- Fine, B. (1999). Genetic susceptibility to breast and ovarian cancer: Assessment, counseling, and testing guidelines. Appendix IV: Psychological impact of mutation testing. http://www.health.state.ny.us/nysdoh/cancer/obcancer/contents.htm.
- Fisher, B., Costantino, J. P., Wickerham, D. L., Redmond, C. K., Kavanah, M., Cronin, W. M., et al. (1998). Tamoxifen for prevention of breast cancer: Report of the National Surgical Adjuvant Breast and Bowel Project P-1 Study. Journal of the National Cancer Institute, 90(18), 1371–1388.PubMedCrossRefGoogle Scholar
- Ford, D., Easton, D. F., Stratton, M., Narod, S., Goldgar, D., Devilee, P., et al. (1998). Genetic heterogeneity and penetrance analysis of the BRCA1 and BRCA2 genes in breast cancer families. The Breast Cancer Linkage Consortium. American Journal of Human Genetics, 62(3), 676–689.PubMedCrossRefGoogle Scholar
- Foster, C., Evans, D. G., Eeles, R., Eccles, D., Ashley, S., Brooks, L., et al. (2004). Non-uptake of predictive genetic testing for BRCA1/2 among relative of known carriers: Attributes, cancer worry, and barriers to testing in a multicenter clinical cohort. Genet Test, 8(1), 23–29.PubMedCrossRefGoogle Scholar
- GeneTests (2006). http://www.genetests.org, accessed 2-16-06.
- King, M. C., Wieand, S., Hale, K., Lee, M., Walsh, T., Owens, K., et al. (2001). Tamoxifen and breast cancer incidence among women with inherited mutations in BRCA1 and BRCA2: National Surgical Adjuvant Breast and Bowel Project (NSABP-P1) Breast Cancer Prevention Trial. JAMA, 286(18), 2251–2256.PubMedCrossRefGoogle Scholar
- Myriad Genetic Laboratories BRACAnalysis® Technical Specifications (2006). http://www.myriadtests.com/provider/doc/tech_specs_brac.pdf, accessed 2/12/06.
- Narod, S. A., Brunet, J. S., Ghadirian, P., Robson, M., Heimdal, K., Neuhausen, S. L., et al. (2000). Tamoxifen and risk of contralateral breast cancer in BRCA1 and BRCA2 mutation carriers: A case-control study. Hereditary Breast Cancer Clinical Study Group. Lancet, 356(9245), 1876–1881.PubMedCrossRefGoogle Scholar
- National Cancer Institute (2006a). http://seer.cancer.gov/faststats/ accessed on 9/30/06.
- National Cancer Institute (2006b). Genetics of Breast and Ovarian Cancer PDQ®–Health Professional Version. Accessed at http://www.cancer.gov/cancertopics/pdq/genetics/breast-and-ovarian/HealthProfessional/page1 on 3 January.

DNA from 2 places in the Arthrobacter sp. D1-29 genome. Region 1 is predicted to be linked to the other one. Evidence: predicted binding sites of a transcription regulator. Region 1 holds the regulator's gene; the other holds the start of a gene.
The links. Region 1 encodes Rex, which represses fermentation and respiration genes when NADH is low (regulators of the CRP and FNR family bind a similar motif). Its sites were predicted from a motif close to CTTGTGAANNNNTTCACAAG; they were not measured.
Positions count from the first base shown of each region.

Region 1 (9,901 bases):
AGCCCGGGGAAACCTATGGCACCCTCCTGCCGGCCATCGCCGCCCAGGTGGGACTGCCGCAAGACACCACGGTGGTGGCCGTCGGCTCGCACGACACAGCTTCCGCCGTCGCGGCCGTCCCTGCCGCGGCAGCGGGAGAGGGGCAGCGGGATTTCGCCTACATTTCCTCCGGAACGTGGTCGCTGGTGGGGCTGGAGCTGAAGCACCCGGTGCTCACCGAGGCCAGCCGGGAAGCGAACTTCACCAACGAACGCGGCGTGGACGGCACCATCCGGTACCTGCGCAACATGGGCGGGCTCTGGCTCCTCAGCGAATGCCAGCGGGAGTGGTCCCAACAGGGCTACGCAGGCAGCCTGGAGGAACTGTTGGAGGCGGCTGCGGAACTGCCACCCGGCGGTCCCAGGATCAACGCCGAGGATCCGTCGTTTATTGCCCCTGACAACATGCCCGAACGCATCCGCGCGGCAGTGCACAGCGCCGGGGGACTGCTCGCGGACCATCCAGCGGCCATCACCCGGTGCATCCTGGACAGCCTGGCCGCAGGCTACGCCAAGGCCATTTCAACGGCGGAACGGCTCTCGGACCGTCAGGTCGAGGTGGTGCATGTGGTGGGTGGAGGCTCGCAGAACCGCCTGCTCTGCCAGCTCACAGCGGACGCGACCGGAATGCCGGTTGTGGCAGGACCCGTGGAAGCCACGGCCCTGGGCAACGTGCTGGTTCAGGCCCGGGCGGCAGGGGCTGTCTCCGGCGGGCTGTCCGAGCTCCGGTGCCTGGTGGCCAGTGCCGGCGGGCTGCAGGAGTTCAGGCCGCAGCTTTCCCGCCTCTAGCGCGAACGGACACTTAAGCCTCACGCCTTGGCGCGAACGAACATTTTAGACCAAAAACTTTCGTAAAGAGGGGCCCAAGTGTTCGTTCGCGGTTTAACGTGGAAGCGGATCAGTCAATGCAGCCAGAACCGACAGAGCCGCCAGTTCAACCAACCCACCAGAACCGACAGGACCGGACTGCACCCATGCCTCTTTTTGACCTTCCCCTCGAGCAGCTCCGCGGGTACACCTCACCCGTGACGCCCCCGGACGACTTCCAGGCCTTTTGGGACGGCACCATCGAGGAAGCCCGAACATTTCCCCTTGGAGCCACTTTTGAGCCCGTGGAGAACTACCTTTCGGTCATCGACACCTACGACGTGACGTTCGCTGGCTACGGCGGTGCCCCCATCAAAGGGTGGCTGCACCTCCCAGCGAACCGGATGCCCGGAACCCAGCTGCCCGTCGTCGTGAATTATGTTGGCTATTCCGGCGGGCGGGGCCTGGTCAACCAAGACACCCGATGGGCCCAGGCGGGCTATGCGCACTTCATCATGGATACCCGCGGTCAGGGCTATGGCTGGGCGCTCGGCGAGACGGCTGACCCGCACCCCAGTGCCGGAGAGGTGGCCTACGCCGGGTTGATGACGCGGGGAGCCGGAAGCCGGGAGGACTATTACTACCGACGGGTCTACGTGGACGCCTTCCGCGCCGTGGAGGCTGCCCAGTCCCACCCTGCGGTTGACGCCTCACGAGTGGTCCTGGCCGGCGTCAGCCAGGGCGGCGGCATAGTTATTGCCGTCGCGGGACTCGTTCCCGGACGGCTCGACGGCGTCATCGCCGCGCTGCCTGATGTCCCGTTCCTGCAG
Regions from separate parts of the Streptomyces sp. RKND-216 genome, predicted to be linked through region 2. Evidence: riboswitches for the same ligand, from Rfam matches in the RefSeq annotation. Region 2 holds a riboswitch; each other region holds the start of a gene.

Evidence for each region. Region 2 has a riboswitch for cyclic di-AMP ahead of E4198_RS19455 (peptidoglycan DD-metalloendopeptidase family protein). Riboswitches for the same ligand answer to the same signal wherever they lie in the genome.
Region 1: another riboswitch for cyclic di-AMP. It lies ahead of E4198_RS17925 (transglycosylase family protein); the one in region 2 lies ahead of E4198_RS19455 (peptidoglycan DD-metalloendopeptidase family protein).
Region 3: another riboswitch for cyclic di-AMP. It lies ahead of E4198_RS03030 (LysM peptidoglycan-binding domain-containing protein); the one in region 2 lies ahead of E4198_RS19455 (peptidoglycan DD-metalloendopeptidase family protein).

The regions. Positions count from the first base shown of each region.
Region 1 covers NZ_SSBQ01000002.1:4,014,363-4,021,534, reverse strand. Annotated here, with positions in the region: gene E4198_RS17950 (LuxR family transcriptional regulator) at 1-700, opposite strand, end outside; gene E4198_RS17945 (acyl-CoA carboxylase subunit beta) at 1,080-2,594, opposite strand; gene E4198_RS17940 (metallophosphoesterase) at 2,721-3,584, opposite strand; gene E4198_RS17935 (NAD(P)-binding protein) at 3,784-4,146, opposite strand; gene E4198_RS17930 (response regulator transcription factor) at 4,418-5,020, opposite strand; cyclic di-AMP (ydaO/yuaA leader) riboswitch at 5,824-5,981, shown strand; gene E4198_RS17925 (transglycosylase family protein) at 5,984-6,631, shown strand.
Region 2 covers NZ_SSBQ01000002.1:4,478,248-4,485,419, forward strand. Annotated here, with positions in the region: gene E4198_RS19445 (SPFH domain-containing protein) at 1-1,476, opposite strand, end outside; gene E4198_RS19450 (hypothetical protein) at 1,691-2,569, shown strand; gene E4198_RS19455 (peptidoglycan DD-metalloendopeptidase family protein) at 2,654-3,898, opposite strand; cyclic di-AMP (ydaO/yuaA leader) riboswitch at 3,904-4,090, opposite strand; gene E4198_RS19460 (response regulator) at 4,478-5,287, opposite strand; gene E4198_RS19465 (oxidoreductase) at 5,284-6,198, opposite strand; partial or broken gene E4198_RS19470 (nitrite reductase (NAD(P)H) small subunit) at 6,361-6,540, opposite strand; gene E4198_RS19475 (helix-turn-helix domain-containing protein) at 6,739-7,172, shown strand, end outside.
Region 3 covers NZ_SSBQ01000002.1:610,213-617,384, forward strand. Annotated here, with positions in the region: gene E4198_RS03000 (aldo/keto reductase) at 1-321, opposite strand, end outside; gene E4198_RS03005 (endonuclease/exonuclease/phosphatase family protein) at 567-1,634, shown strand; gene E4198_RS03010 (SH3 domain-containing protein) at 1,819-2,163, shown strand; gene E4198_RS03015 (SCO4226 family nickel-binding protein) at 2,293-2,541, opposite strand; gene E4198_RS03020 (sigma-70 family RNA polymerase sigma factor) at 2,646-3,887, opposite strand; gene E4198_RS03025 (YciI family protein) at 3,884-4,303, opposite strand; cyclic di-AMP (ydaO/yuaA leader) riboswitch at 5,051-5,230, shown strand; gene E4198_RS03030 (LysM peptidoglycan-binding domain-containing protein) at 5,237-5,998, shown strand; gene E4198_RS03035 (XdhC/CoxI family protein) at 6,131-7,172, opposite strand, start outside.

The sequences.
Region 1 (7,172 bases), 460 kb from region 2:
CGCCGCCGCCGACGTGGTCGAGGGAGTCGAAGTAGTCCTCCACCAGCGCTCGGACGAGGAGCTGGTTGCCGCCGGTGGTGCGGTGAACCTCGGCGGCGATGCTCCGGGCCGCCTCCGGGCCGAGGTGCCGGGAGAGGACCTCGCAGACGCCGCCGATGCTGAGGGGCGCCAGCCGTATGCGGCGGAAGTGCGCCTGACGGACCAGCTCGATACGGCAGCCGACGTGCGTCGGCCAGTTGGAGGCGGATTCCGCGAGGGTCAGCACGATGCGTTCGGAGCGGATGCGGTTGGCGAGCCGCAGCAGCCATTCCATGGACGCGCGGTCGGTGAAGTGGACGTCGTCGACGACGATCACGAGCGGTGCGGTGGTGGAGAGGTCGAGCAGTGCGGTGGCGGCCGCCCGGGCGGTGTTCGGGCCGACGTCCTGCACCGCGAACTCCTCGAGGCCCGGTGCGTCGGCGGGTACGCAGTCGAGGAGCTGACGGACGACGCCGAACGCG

- NSGC Position Statement (1995). Prenatal and childhood testing for adult onset disorders. Position statement of the National Society of Genetic Counselors. http://www.ngsc.org/about/position/cfm#Prenatal_two.
- Rebbeck, T. R., Friebel, T., Lynch, H. T., Neuhausen, S. L., van ’t Veer, L., Garber, J. E., et al. (2004). Bilateral prophylactic mastectomy reduces breast cancer risk in BRCA1 and BRCA2 mutation carriers: The PROSE Study Group. Journal of Clinical Oncology, 22(6), 1055–1062.PubMedCrossRefGoogle Scholar
- Rebbeck, T. R., Friebel, T., Wagner, T., Lynch, H. T., Garber, J. E., Daly, M. B., et al. (2005). Effect of short-term hormone replacement therapy on breast cancer risk reduction after bilateral prophylactic oophorectomy in BRCA1 and BRCA2 mutation carriers: The PROSE Study Group. Journal of Clinical Oncology, 23(31), 7804–7810.PubMedCrossRefGoogle Scholar
- Schneider, K. (2002). Counseling about cancer: Strategies for genetic counselors (2nd ed.). New York: Wiley-Liss.Google Scholar
- Stopfer, J. E. (2000). Genetic counseling and clinical cancer genetics services. Seminars in Surgical Oncology, 18, 347–357.Google Scholar
- U.S. Preventive Services Task Force, chairman Harold C. Sox, Jr. (1995). Guide to Clinical Preventive Services (2nd ed.). Appendix A. U.S. Government Printing Office. Stock no. 017001005258.Google Scholar
- U.S. Preventive Services Task Force (2005). Genetic risk assessment and BRCA mutation testing for breast and ovarian cancer susceptibility: Recommendation statement. Annals of Internal Medicine, 143(5), 355–361.Google Scholar
- van Asperen, C. J., Brohet, R. M., Meijers-Heijboer, E. J., Hoogerbrugge, N., Verhoef, S., Vasen, H. F., et al. (2005). Netherlands Collaborative Group on Hereditary Breast Cancer (HEBON). Cancer risks in BRCA2 families: Estimates for sites other than breast and ovary. Journal of Medical Genetics, 42(9), 711–719.PubMedCrossRefGoogle Scholar
- Weil, J. (2000). Psychosocial genetic counseling. New York: Oxford University Press.Google Scholar